Ana Valera / 20 May 2024

How to obtain microbial products with high viability and stability

Microorganisms in industries such as food, cosmetics, or agriculture have been used for several years in various applications such as fermentation starters, nutritional supplements, probiotics, or biocontrol agents. These applications require that the microorganisms are stabilized, so that they remain viable, minimizing their evolution or degradation. We’ll tell you about the most important aspects to consider.

Stabilization of microorganisms: Freeze-drying vs spray drying

Microorganism stabilization can be achieved through different technologies such as freeze-drying and spray drying:

  • Freeze-Drying: Traditionally, this technology has been used to stabilize microbial cultures as it is a process that does not require high temperatures and the final viability of the product is high.
  • Spray Drying: Spray drying, as we have mentioned on occasion, is presented as an alternative to freeze-drying as it allows for the stabilization of microbial cultures, resulting in a dry powder product. Additionally, spray drying allows for its combination with a microencapsulation process, enhancing the final viability of the microorganism as well as its functionality.

Key aspects for obtaining microbial products with high viability and stability

Microbial encapsulation processes have been studied for a long time, with multiple bibliographic references employing technologies such as ionic gelation, polymerization, or coacervation. Some of the most important aspects to consider for obtaining a high-quality product include:

 

  • Suitable encapsulation materials: Each microencapsulation technology is associated with the use of specific encapsulation materials, and their selection is a key aspect in obtaining microbial products with high viability and final stability. Furthermore, the selection of appropriate encapsulation materials greatly influences the design of systems for controlled or targeted release of microorganisms.
  • Individualized study of generation and stabilization processes for each microorganism: Spray drying technology is complex to apply to microbial cultures as it is not a process with standardized parameters that can be applied uniformly to all microorganisms. Microorganisms are biological systems with individual characteristics, so the generation and stabilization processes need to be studied specifically for each type of microorganism; that is, genus, species, and in some cases, even specific strains. Therefore, the conditions of the spray drying process, the most suitable encapsulation materials, and the proportions between the culture and materials must be established specifically for each case study.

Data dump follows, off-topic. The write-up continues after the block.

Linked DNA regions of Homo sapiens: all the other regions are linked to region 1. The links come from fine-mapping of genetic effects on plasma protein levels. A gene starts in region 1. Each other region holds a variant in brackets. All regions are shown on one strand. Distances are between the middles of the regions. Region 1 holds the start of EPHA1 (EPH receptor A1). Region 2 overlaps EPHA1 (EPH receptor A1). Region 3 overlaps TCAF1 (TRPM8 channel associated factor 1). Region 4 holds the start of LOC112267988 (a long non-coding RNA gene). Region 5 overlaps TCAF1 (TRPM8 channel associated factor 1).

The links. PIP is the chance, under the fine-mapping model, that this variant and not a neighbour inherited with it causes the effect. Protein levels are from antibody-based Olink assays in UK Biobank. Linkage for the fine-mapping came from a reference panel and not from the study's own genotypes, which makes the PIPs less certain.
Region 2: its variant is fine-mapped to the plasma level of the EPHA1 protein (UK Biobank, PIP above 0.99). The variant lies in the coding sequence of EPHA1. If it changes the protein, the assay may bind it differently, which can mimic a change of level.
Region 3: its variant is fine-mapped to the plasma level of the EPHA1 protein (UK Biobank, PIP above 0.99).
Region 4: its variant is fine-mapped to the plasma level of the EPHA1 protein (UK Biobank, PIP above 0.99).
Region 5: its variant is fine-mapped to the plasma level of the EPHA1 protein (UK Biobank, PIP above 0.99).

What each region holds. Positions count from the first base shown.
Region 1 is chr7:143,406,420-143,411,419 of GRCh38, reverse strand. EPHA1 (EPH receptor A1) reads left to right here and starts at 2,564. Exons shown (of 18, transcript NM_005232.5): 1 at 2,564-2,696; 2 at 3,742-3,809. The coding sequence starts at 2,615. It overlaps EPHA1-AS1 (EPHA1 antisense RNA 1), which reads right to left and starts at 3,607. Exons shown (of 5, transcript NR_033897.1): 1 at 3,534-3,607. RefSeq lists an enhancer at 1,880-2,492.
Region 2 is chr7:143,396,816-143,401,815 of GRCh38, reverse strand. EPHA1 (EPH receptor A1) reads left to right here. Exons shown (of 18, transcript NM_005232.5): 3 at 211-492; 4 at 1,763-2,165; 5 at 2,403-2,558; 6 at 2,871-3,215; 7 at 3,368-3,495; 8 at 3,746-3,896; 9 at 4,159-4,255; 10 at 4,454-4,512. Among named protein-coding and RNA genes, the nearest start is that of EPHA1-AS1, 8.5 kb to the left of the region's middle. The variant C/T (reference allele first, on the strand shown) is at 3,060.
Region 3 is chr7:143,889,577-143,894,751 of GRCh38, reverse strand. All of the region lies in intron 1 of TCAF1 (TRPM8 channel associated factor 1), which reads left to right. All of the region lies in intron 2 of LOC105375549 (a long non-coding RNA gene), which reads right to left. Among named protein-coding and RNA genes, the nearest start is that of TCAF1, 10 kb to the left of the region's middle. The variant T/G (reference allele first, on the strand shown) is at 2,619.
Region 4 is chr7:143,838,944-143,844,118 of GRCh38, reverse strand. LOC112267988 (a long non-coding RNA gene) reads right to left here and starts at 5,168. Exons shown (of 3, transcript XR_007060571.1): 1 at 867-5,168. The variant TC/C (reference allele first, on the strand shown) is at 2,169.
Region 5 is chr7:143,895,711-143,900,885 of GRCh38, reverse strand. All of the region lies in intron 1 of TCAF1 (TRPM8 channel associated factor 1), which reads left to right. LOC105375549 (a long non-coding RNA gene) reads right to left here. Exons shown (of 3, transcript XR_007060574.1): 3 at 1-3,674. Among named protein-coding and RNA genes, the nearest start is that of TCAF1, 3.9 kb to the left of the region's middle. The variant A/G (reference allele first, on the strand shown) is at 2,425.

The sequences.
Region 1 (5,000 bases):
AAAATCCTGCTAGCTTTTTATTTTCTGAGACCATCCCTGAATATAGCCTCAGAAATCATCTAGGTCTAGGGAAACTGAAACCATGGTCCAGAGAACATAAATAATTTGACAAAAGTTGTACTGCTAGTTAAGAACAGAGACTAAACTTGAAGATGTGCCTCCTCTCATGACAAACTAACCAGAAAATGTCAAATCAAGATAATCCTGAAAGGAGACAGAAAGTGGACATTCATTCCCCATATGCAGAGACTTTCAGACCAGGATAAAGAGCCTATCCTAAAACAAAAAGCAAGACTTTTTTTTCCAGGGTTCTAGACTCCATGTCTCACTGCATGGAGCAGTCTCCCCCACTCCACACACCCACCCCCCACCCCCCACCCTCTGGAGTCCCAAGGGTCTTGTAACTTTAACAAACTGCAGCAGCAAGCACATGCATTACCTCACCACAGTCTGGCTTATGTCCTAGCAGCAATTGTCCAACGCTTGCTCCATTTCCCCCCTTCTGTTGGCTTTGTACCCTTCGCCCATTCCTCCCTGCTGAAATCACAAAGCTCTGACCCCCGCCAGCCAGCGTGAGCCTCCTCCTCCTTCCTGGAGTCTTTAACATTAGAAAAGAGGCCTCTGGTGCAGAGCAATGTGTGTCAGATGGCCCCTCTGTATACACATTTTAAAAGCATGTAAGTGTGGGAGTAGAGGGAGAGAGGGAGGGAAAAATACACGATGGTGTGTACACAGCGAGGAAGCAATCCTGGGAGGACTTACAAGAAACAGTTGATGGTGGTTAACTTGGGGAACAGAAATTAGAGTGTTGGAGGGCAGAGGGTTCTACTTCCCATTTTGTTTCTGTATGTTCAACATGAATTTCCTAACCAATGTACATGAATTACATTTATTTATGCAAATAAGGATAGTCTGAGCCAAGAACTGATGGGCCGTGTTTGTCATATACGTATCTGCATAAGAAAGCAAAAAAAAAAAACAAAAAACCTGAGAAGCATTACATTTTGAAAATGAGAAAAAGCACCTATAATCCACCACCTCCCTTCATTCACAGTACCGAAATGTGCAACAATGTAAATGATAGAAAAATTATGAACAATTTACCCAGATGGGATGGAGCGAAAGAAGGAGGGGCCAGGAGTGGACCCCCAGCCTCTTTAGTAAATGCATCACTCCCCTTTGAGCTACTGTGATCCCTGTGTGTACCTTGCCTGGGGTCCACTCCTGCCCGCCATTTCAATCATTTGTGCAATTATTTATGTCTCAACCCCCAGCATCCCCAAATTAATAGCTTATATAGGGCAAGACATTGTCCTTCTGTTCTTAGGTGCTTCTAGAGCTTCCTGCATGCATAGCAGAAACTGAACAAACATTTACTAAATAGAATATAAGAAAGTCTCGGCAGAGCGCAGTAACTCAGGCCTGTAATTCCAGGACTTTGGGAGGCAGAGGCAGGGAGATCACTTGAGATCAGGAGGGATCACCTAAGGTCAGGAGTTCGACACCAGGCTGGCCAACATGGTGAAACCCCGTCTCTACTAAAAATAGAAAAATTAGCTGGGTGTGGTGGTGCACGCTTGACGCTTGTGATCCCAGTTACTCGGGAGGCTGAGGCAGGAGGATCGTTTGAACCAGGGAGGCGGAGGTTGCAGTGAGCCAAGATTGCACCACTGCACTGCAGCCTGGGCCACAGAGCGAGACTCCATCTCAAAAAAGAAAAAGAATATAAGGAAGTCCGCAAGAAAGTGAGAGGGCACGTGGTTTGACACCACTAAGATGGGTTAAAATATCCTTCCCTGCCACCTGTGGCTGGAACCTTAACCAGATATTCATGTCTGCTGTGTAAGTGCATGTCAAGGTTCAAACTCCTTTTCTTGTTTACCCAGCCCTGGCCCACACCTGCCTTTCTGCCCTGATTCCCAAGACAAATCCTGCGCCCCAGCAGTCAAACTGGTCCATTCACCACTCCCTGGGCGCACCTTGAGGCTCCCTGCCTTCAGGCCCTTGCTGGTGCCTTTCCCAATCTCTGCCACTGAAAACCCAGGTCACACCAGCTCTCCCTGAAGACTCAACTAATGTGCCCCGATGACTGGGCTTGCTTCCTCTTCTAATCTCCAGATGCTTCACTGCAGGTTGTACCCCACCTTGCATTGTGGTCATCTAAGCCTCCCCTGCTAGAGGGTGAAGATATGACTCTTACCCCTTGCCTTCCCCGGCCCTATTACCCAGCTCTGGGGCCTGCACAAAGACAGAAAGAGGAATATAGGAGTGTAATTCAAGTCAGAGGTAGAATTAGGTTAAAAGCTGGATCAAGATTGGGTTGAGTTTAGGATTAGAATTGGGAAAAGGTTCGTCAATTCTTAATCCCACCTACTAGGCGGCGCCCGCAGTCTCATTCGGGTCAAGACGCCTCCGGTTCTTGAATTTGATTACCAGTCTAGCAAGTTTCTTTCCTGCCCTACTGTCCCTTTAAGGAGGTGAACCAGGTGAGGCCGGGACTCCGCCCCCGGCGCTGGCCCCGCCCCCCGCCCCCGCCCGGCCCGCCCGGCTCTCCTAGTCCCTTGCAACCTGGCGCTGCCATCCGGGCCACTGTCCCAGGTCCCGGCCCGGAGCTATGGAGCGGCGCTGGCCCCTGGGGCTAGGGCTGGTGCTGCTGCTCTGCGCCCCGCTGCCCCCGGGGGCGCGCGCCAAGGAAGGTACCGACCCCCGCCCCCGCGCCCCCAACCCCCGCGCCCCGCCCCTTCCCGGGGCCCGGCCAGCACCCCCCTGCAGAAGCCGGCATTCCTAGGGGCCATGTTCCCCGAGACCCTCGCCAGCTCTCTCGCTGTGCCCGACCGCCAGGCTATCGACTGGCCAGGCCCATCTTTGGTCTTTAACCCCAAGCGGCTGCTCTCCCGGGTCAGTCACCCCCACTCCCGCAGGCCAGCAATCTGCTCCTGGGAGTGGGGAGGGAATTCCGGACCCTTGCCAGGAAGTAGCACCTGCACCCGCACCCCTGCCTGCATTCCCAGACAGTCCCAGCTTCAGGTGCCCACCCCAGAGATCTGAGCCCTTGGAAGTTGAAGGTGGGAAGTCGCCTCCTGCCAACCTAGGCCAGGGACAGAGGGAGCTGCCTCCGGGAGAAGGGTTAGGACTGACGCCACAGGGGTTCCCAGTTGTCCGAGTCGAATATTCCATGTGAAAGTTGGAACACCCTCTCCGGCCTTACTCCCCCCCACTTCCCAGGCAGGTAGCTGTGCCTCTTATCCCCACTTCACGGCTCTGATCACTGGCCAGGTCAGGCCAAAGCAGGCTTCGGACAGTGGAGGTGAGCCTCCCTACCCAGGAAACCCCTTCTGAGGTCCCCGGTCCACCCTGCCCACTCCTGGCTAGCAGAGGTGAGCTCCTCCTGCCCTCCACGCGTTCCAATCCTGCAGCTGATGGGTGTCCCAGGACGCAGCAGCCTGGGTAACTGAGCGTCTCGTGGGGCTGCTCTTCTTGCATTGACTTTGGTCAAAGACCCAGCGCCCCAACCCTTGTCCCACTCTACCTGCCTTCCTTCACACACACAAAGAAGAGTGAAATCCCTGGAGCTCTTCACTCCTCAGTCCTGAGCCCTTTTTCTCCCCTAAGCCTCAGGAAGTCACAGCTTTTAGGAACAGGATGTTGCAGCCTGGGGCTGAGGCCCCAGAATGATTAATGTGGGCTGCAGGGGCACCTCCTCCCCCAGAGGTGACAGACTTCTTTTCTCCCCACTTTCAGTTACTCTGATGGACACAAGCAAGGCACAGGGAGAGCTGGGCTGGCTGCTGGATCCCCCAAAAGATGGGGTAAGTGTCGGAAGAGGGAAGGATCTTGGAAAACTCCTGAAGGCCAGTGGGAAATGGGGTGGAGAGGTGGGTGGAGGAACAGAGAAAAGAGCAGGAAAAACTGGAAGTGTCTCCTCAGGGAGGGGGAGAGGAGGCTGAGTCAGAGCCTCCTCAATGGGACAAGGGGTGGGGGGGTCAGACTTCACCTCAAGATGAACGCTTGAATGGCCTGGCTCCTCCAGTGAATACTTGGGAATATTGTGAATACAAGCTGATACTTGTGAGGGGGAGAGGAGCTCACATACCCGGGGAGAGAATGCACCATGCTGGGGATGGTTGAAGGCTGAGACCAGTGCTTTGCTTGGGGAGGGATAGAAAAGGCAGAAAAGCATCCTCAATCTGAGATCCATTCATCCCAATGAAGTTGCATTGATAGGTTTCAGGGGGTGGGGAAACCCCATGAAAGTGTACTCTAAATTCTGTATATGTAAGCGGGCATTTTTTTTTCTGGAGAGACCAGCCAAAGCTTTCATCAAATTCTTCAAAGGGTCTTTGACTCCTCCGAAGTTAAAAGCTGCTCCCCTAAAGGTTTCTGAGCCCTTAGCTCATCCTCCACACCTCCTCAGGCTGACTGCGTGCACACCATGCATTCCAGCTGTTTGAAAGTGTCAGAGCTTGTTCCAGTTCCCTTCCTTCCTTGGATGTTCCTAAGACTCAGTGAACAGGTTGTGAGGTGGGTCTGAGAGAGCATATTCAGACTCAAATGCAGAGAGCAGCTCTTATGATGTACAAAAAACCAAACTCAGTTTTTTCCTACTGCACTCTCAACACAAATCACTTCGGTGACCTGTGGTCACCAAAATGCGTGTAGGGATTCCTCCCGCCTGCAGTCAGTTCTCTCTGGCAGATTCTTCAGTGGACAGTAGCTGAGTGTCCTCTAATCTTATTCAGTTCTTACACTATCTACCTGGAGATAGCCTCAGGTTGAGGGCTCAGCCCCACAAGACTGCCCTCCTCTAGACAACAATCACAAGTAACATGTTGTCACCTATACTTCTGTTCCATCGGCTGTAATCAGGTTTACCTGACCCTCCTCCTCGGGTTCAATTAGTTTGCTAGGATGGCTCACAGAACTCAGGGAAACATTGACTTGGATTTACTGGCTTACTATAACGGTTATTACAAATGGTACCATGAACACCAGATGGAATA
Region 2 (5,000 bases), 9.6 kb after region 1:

• Compatibility between encapsulation materials and the microorganism to be stabilized or encapsulated: Additionally, it is important to consider the compatibility between the selected encapsulation materials and the microorganism to be stabilized or encapsulated. Some encapsulation materials require the solution’s pH to be acidic, such as chitosan, or basic, and sometimes this pH can cause deactivation of the microorganism. Therefore, it is necessary to carry out several encapsulation processes with different materials to obtain double encapsulation and achieve a high viability of the final product.

Probiotic cosmetics

An example of a viable and stable microencapsulated microorganism with double encapsulation is the one we developed at AINIA by combining our expertise in biotechnology and microencapsulation technologies. We obtained a probiotic cosmetic product based on Lactobacillus with a viability of 3×108 CFU/g, with a double encapsulation (spanish) consisting of a first layer with encapsulation materials providing stability and viability to the probiotic, and a second layer made of lipid materials allowing the microorganism to be isolated from the environment and released upon skin contact through friction and temperature-induced fusion.

Processing Time: Factor to Consider in Industrial Scaling

When scaling up processes of stabilization and microencapsulation through spray drying, it is important to consider the processing time and its influence on the final viability of the microorganism.

There are occasions when microbial cultures evolve negatively after the addition of encapsulation materials to the medium. At the laboratory scale, where the processing time is short and the contact between both products is brief, the final viability of the microorganism is not compromised. However, when the process is scaled up to an industrial level, the processing time can extend to several hours, and the contact time greatly influences the evolution of the culture and the final properties of the product.

An alternative to reduce the contact time between encapsulation materials and the microbial culture is the use of three-fluid atomization nozzles. These nozzles consist of three inputs:

  • One for the atomization air
  • Another for the core solution (which goes through the interior of the nozzle)
  • The last one for the encapsulation materials solution.

This way, the microbial culture can be fed separately from the encapsulation materials, allowing to improve the efficiency of the microencapsulation processes.

At AINIA, we have experience and equipment for the development of these microorganism stabilization processes through spray drying from laboratory scale to pilot and production scale. In addition to the process development itself, we offer a batch production service under sanitary registration of intermediate product.

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Ana Valera (14 articles)

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Ana Valera
Responsable de Proyectos en Tecnologías de Microencapsulación

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